USA Today, February 5, 2002
America loses if Olympics are all about USA
By Bruce Kluger
opening ceremonies of the 2000 Summer
Olympics, broadcast from Sydney, Australia,
specifically to watch the parade of athletes
strutting into the stadium. I wasn't as
interested in seeing the American team
(though I wished them well) as I was in the
Olympians from the tiny Caribbean country of
Grenada. Since my daughters' births, both of
their baby sitters have been Grenadan
women; consequent-ly, our household had
adopted the "Island of Spice" as our most
I leaned forward as the alphabetical procession reached G—Germany, Ghana—
and when Great Britain's team entered, I knew Grenada was coming up. And then...
Then a commercial for McDonald's. Or Ford. Or some product manufactured and
sold in the Land of the Free. Needless to say, I was disappointed, especially when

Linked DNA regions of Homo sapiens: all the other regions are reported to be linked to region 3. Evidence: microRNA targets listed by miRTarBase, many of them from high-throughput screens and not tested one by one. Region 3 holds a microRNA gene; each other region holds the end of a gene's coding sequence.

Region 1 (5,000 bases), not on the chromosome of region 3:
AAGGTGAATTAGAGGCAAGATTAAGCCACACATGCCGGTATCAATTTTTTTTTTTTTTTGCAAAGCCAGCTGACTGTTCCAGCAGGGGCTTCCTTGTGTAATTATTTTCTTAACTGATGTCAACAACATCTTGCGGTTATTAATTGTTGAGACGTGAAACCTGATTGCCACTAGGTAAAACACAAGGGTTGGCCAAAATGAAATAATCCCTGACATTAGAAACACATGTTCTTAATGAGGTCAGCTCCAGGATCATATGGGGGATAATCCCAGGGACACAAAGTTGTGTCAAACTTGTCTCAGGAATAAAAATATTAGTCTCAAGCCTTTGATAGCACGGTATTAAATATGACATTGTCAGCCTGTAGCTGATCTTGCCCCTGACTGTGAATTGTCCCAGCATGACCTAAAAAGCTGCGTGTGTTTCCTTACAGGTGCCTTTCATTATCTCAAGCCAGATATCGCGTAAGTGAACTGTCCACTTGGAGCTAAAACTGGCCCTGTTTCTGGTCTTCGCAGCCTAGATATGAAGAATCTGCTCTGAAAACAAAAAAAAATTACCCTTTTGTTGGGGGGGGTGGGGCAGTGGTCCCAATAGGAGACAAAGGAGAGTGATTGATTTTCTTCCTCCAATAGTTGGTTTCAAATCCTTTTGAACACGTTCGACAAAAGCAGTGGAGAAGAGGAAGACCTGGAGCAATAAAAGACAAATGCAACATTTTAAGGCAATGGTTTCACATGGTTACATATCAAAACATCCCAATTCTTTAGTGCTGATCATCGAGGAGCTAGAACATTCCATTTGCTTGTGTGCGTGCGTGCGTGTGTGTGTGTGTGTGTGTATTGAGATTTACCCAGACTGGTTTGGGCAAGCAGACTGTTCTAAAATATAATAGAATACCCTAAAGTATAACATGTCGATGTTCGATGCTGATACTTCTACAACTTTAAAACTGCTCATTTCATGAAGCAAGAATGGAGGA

the broadcast returned after the commercial in time to catch the Hungarian team's
entrance (we even missed Haiti).
Was Team USA's entrance similarly interrupted by commercials? Are you kidding?
That would be heresy. What followed for the next two weeks was the usual format
for an American TV Olympic broadcast: dozens of hours of programming devoted
primarily to Americans winning (and losing) medals, while the other nations of the
world played Ed McMahon to Uncle Sam's Johnny. What a waste.
As the 2002 Winter Games in Salt Lake City approach, it's more important than
ever for the broadcast industry—and particularly NBC, which is televising the
Games—to resist using Salt Lake solely as a showcase for the prowess of our snow-
Instead, the coverage both in the United States and abroad should embrace the
international spirit of the Olympics. Especially in this calamitous year, viewers
around the world need to see the Games as a celebration of the global community,
in which Nords and Koreans and, yes, Iranians, stand shoulder to shoulder,
wielding ski poles and hockey sticks, not M-16s.
Granted, the terrorist attacks on America have put NBC in a bind, as the network
searches for middle ground between feel-good globalism and coast-to-coast